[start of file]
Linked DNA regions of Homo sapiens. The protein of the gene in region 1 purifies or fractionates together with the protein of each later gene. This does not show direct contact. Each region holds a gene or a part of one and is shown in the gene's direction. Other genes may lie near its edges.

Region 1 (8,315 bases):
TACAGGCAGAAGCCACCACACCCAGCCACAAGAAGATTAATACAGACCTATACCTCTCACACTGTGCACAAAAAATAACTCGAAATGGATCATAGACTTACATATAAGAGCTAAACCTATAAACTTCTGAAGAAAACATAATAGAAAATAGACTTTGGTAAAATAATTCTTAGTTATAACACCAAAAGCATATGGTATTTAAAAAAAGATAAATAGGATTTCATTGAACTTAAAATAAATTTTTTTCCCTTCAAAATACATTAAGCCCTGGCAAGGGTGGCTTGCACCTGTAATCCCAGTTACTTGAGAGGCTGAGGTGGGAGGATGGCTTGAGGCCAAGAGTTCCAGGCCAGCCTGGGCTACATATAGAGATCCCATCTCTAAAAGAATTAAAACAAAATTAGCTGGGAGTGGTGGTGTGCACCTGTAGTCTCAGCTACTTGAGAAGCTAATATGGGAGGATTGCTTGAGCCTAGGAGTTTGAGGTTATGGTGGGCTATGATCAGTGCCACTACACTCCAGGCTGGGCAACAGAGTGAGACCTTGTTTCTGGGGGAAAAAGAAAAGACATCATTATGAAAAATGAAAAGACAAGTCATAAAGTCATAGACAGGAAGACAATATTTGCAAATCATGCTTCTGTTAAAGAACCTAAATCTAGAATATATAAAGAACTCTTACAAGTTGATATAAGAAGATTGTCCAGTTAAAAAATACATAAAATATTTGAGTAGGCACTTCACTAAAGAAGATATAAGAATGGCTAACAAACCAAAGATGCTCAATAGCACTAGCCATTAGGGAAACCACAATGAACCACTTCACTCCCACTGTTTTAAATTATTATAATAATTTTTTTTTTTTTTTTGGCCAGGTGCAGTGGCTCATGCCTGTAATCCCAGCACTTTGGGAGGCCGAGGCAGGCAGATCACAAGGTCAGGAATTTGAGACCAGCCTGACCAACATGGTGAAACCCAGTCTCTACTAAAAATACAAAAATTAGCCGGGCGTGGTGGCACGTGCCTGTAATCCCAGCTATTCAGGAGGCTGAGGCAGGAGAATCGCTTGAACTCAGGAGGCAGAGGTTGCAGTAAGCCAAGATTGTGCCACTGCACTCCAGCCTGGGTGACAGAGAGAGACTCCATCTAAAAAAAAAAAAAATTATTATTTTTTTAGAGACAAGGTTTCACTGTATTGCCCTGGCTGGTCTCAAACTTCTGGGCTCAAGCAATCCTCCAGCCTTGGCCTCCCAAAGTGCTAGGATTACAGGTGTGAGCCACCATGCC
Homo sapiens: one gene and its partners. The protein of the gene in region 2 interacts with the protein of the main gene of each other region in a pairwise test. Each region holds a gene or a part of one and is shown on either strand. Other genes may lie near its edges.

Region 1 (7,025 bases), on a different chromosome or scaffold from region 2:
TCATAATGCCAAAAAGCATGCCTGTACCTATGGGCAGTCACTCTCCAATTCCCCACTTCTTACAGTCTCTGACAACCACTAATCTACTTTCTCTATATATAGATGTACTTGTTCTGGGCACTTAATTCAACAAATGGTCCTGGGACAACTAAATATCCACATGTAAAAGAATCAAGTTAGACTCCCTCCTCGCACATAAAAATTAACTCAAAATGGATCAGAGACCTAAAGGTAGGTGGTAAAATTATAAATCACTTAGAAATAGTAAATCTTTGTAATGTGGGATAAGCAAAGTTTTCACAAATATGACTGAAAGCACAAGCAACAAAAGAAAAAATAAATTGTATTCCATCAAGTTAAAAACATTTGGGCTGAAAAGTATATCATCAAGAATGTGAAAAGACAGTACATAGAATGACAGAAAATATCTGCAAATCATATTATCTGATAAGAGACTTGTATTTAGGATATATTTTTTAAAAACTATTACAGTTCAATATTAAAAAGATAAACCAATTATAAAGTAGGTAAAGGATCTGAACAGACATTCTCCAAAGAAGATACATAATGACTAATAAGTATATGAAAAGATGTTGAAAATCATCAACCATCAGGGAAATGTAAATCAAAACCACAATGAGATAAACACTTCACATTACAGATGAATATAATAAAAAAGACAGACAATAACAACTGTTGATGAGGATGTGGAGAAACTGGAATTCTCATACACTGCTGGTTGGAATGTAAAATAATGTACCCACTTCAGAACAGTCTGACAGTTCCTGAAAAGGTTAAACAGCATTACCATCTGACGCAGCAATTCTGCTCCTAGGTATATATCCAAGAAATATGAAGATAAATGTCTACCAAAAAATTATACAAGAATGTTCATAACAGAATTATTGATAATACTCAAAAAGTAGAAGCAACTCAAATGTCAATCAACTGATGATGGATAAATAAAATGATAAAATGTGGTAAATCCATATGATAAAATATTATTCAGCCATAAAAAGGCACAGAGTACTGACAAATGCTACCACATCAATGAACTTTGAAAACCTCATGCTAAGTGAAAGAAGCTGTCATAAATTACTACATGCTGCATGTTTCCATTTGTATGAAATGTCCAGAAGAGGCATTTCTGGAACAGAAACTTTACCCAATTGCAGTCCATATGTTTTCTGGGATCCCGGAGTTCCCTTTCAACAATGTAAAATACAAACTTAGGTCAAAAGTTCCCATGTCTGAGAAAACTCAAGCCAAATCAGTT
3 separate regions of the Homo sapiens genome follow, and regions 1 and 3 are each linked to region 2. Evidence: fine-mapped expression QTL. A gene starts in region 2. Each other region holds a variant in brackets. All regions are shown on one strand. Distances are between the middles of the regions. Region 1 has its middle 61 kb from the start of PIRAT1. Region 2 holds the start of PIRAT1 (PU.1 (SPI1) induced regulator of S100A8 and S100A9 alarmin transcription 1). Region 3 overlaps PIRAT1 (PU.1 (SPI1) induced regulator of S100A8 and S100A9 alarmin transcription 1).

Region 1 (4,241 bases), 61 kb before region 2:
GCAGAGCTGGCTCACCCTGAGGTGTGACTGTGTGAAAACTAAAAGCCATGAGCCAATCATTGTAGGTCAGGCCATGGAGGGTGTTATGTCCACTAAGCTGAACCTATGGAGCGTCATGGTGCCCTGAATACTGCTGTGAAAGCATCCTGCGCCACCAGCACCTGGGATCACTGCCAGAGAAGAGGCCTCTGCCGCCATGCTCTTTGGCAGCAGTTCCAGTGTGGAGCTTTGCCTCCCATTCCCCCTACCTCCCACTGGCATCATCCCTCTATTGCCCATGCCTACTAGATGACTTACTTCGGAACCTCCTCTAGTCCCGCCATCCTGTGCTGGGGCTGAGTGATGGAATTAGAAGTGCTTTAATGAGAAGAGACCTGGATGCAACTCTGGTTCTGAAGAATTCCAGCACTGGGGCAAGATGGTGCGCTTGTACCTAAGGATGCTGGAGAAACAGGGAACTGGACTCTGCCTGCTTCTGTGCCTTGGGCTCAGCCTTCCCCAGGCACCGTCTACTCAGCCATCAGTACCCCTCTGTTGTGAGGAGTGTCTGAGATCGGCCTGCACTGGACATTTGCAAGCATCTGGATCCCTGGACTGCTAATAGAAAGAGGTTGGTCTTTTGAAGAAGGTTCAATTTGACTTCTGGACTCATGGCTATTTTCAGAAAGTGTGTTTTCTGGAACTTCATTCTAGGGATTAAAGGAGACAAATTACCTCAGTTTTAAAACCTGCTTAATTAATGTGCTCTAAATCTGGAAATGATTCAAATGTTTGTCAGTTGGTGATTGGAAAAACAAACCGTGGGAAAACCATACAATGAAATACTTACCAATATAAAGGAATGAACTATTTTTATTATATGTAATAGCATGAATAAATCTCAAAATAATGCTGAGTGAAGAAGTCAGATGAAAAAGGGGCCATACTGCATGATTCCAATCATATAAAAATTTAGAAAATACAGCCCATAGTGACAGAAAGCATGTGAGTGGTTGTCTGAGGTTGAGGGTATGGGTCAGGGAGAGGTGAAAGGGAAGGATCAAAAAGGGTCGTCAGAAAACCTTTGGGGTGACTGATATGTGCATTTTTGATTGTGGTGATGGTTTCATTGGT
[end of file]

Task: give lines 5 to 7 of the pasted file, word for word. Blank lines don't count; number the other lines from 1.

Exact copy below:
Region 1 (7,025 bases), on a different chromosome or scaffold from region 2:
TCATAATGCCAAAAAGCATGCCTGTACCTATGGGCAGTCACTCTCCAATTCCCCACTTCTTACAGTCTCTGACAACCACTAATCTACTTTCTCTATATATAGATGTACTTGTTCTGGGCACTTAATTCAACAAATGGTCCTGGGACAACTAAATATCCACATGTAAAAGAATCAAGTTAGACTCCCTCCTCGCACATAAAAATTAACTCAAAATGGATCAGAGACCTAAAGGTAGGTGGTAAAATTATAAATCACTTAGAAATAGTAAATCTTTGTAATGTGGGATAAGCAAAGTTTTCACAAATATGACTGAAAGCACAAGCAACAAAAGAAAAAATAAATTGTATTCCATCAAGTTAAAAACATTTGGGCTGAAAAGTATATCATCAAGAATGTGAAAAGACAGTACATAGAATGACAGAAAATATCTGCAAATCATATTATCTGATAAGAGACTTGTATTTAGGATATATTTTTTAAAAACTATTACAGTTCAATATTAAAAAGATAAACCAATTATAAAGTAGGTAAAGGATCTGAACAGACATTCTCCAAAGAAGATACATAATGACTAATAAGTATATGAAAAGATGTTGAAAATCATCAACCATCAGGGAAATGTAAATCAAAACCACAATGAGATAAACACTTCACATTACAGATGAATATAATAAAAAAGACAGACAATAACAACTGTTGATGAGGATGTGGAGAAACTGGAATTCTCATACACTGCTGGTTGGAATGTAAAATAATGTACCCACTTCAGAACAGTCTGACAGTTCCTGAAAAGGTTAAACAGCATTACCATCTGACGCAGCAATTCTGCTCCTAGGTATATATCCAAGAAATATGAAGATAAATGTCTACCAAAAAATTATACAAGAATGTTCATAACAGAATTATTGATAATACTCAAAAAGTAGAAGCAACTCAAATGTCAATCAACTGATGATGGATAAATAAAATGATAAAATGTGGTAAATCCATATGATAAAATATTATTCAGCCATAAAAAGGCACAGAGTACTGACAAATGCTACCACATCAATGAACTTTGAAAACCTCATGCTAAGTGAAAGAAGCTGTCATAAATTACTACATGCTGCATGTTTCCATTTGTATGAAATGTCCAGAAGAGGCATTTCTGGAACAGAAACTTTACCCAATTGCAGTCCATATGTTTTCTGGGATCCCGGAGTTCCCTTTCAACAATGTAAAATACAAACTTAGGTCAAAAGTTCCCATGTCTGAGAAAACTCAAGCCAAATCAGTT
3 separate regions of the Homo sapiens genome follow, and regions 1 and 3 are each linked to region 2. Evidence: fine-mapped expression QTL. A gene starts in region 2. Each other region holds a variant in brackets. All regions are shown on one strand. Distances are between the middles of the regions. Region 1 has its middle 61 kb from the start of PIRAT1. Region 2 holds the start of PIRAT1 (PU.1 (SPI1) induced regulator of S100A8 and S100A9 alarmin transcription 1). Region 3 overlaps PIRAT1 (PU.1 (SPI1) induced regulator of S100A8 and S100A9 alarmin transcription 1).